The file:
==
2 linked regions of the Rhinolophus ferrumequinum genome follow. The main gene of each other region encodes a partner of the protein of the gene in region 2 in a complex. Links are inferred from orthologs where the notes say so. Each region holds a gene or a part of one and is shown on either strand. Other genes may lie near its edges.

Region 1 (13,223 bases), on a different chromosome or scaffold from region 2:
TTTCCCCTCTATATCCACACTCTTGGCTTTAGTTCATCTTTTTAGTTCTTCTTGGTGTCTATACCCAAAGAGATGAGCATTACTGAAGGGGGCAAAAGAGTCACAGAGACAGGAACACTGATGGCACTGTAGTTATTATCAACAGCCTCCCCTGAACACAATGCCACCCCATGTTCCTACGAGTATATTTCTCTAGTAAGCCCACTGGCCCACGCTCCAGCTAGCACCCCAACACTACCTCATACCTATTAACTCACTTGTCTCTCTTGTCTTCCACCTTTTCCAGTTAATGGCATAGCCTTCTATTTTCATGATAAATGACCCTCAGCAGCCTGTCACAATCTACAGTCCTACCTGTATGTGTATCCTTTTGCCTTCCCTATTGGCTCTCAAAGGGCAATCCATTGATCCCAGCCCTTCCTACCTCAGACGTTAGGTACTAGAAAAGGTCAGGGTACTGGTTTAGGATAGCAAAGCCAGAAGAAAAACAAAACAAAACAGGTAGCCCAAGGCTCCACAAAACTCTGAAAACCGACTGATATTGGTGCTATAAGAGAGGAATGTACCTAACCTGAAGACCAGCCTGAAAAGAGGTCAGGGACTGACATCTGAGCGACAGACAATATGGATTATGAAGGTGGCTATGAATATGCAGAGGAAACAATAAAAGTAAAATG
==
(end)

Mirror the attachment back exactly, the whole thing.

2 linked regions of the Rhinolophus ferrumequinum genome follow. The main gene of each other region encodes a partner of the protein of the gene in region 2 in a complex. Links are inferred from orthologs where the notes say so. Each region holds a gene or a part of one and is shown on either strand. Other genes may lie near its edges.

Region 1 (13,223 bases), on a different chromosome or scaffold from region 2:
TTTCCCCTCTATATCCACACTCTTGGCTTTAGTTCATCTTTTTAGTTCTTCTTGGTGTCTATACCCAAAGAGATGAGCATTACTGAAGGGGGCAAAAGAGTCACAGAGACAGGAACACTGATGGCACTGTAGTTATTATCAACAGCCTCCCCTGAACACAATGCCACCCCATGTTCCTACGAGTATATTTCTCTAGTAAGCCCACTGGCCCACGCTCCAGCTAGCACCCCAACACTACCTCATACCTATTAACTCACTTGTCTCTCTTGTCTTCCACCTTTTCCAGTTAATGGCATAGCCTTCTATTTTCATGATAAATGACCCTCAGCAGCCTGTCACAATCTACAGTCCTACCTGTATGTGTATCCTTTTGCCTTCCCTATTGGCTCTCAAAGGGCAATCCATTGATCCCAGCCCTTCCTACCTCAGACGTTAGGTACTAGAAAAGGTCAGGGTACTGGTTTAGGATAGCAAAGCCAGAAGAAAAACAAAACAAAACAGGTAGCCCAAGGCTCCACAAAACTCTGAAAACCGACTGATATTGGTGCTATAAGAGAGGAATGTACCTAACCTGAAGACCAGCCTGAAAAGAGGTCAGGGACTGACATCTGAGCGACAGACAATATGGATTATGAAGGTGGCTATGAATATGCAGAGGAAACAATAAAAGTAAAATG